Finally, whatever the calls or claims, we have to partake in the risk of suffering time as a pure form of destitution. To litigate celluloid as a surface that is neither simple nor smooth. A body that is hit and harassed by the singular holes of entropy. To derail the 24 frames to show that each engram bears the embodiment of Time and the Idea in its least pleasing form. To make the celluloid crawl and mobilize it with the disheartened pulse of danger. To join the debris that the Angelus Novus contemplates and to assign to the rubbish of progress its status of transitory evidence. Briefly to repeat the example of the fires in Alexandria and the Mexican national film archive, to make the moment of danger, of a flare-up, reveal the non-partial fate of memory.
Los Ingrávidos collective, Mexico 2014
Collective’s website: http://losingravidos.com/
Los Ingrávidos, Mexico 2014
To mark the return of Pantalla CCCB, we present Los Ingrávidos, a collective of three young video artists with links to the Infrarrealistas (Bolaño and Papasquiaro), a literary group enamoured of the precarious, that which is never actually voiced.
Their videos contain things that neither are nor mean what they appear. The work of Los Ingrávidos is sometimes densely political, centring on Mexico’s highly complex society. Their universe is made up of trees, rivers and fields, peasant farmers and popular festivals; but also of empty spaces in places that have seen executions, fires in kindergartens, erupting volcanoes, audios of hit men who record their killings. Their themes include the disproportionate repression of popular protests, immigration, media manipulation and everyday executions that compete in bloody spectacularity.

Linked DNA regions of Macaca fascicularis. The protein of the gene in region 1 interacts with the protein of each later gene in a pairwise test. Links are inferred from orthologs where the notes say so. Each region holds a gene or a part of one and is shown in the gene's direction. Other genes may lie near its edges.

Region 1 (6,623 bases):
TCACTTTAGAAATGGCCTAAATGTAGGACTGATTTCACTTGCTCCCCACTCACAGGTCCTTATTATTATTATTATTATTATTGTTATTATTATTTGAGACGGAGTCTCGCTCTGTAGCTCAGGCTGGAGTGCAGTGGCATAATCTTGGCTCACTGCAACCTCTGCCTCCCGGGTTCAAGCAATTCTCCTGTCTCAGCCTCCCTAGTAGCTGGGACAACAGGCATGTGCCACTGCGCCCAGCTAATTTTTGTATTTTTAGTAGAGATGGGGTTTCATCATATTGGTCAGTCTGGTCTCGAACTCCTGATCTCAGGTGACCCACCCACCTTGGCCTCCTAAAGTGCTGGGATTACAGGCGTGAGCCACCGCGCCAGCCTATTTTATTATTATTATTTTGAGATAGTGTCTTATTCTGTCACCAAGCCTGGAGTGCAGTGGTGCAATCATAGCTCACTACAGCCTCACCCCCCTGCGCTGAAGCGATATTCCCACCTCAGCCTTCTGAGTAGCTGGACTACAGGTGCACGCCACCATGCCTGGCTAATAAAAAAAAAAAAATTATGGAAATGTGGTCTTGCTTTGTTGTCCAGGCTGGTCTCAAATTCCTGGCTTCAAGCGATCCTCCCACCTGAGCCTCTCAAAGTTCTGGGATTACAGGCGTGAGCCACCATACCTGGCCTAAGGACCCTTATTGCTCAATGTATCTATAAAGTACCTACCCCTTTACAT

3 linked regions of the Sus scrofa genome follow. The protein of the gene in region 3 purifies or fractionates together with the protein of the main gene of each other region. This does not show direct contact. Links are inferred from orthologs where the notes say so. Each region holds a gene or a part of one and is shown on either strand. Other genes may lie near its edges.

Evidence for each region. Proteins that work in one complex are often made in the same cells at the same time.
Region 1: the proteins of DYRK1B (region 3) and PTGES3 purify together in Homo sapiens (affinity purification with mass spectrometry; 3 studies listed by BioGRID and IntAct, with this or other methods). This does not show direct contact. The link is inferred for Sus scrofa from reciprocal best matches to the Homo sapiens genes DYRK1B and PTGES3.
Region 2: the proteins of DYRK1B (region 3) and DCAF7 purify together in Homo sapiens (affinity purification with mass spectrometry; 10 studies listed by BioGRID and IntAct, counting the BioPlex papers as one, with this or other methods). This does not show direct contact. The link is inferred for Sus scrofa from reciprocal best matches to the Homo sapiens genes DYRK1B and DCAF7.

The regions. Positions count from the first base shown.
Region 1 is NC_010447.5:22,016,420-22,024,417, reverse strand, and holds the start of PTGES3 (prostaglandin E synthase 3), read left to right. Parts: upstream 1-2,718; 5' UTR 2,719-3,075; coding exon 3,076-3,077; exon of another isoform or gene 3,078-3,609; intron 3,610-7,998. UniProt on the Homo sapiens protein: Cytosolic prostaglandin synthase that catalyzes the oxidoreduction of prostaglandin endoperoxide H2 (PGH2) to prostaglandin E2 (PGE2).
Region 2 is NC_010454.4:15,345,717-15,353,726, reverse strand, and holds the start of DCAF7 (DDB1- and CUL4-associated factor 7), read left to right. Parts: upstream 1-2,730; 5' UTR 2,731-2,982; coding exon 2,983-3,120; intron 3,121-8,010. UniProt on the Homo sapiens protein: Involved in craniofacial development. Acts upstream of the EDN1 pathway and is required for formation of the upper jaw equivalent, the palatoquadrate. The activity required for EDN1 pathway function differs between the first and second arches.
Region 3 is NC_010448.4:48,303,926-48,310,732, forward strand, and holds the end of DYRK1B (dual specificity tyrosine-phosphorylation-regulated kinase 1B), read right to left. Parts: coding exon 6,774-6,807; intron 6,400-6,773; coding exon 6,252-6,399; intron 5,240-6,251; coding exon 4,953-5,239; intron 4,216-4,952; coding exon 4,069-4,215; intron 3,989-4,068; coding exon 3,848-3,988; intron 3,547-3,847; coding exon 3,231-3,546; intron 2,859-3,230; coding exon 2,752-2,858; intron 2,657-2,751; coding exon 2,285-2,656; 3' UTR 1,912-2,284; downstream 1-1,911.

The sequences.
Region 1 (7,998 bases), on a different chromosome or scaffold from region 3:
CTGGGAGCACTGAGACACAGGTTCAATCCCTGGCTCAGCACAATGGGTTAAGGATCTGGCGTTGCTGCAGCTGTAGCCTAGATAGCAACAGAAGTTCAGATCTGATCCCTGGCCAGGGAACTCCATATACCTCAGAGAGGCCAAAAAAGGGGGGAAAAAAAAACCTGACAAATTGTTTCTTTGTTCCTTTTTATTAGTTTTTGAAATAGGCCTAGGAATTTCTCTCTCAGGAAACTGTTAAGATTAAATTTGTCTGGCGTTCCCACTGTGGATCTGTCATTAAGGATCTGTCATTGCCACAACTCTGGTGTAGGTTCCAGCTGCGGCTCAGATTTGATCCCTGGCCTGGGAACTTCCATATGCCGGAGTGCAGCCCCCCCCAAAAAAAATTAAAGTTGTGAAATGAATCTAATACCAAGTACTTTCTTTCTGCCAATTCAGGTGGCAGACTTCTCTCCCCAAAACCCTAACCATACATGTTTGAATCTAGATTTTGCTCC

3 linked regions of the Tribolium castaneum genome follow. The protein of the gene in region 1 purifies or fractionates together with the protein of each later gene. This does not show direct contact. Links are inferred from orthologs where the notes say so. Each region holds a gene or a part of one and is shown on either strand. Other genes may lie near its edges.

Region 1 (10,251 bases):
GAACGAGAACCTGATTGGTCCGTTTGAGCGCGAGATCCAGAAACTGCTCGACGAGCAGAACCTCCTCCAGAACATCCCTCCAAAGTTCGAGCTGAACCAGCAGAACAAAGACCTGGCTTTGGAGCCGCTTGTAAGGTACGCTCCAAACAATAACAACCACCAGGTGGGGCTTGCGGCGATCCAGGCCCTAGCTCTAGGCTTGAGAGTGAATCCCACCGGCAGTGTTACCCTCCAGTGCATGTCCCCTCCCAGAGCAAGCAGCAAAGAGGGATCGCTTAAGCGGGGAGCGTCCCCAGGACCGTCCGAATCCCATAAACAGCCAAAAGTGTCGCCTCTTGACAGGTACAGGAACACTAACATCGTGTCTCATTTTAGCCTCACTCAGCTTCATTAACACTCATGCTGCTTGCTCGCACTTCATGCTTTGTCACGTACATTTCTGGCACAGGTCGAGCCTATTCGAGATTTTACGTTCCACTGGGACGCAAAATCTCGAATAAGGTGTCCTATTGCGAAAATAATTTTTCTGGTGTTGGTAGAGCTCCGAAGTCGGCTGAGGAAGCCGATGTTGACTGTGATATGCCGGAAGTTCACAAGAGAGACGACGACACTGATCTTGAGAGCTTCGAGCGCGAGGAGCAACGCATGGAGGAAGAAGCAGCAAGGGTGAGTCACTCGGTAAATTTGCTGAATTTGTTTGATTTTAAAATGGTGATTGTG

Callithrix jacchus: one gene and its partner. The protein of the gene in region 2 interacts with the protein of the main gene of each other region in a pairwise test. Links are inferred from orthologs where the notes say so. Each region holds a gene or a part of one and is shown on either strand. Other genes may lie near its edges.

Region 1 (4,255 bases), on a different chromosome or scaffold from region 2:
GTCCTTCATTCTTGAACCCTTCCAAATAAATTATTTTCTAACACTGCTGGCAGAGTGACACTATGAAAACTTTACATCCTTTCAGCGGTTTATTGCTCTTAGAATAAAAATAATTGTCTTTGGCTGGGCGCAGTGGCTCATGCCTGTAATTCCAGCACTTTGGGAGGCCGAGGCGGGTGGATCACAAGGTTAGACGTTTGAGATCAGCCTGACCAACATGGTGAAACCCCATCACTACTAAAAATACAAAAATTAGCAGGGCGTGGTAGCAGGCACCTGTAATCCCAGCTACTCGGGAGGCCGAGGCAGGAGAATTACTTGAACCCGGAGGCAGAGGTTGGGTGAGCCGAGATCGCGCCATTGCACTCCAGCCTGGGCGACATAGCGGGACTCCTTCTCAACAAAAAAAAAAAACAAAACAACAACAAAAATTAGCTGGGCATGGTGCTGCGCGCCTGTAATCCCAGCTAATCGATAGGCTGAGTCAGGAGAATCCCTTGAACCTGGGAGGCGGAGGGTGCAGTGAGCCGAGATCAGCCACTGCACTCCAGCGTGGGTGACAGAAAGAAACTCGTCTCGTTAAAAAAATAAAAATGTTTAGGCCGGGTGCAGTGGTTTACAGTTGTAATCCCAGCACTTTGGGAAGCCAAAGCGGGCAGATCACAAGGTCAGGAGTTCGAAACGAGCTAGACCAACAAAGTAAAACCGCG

There are things that have never been easy to represent fairly, things that are somehow unknown, ungraspable. They are, perhaps, some of the ones that sadly are most frequently and most poorly represented: violence, sex, death, happiness… Things that are difficult because the attempt to represent them rigorously, not trivially, always falls short, though we are not quite sure how. Los Ingrávidos are conscious of the general abuse of trivial representation and want their images to make us think.
“We want to generate a state of questioning in viewers, to make them wonder what has happened. We want to make sure that these struggles, these acts of resistance, don’t fall through the cracks.” Sometimes they play with the contrast between abstract images and voices that are taken from or talk about horrible things, backed by music that seems to invite reflection. “Television diseases the viewers’ eye, turning them into passive viewers”, they say. They are also interested in the materiality of images, different supports and a different kind of narration—when there is one—to the conventional forms.
Deconstructing the misleading images that are produced by the mass media in cahoots with whichever government happens to be in power, dismounting the apparatus behind their manipulating rhetoric, attempting to show up their lies. Using recordings from the past aims to reactivate political discourses and apply them to today’s reality. In the face of the supposed neutrality of images, which are always permeated by ideology, Los Ingrávidos set out to reconnect old injustices with the present.
Fèlix Pérez-Hita [ Video artist and cultural critic ]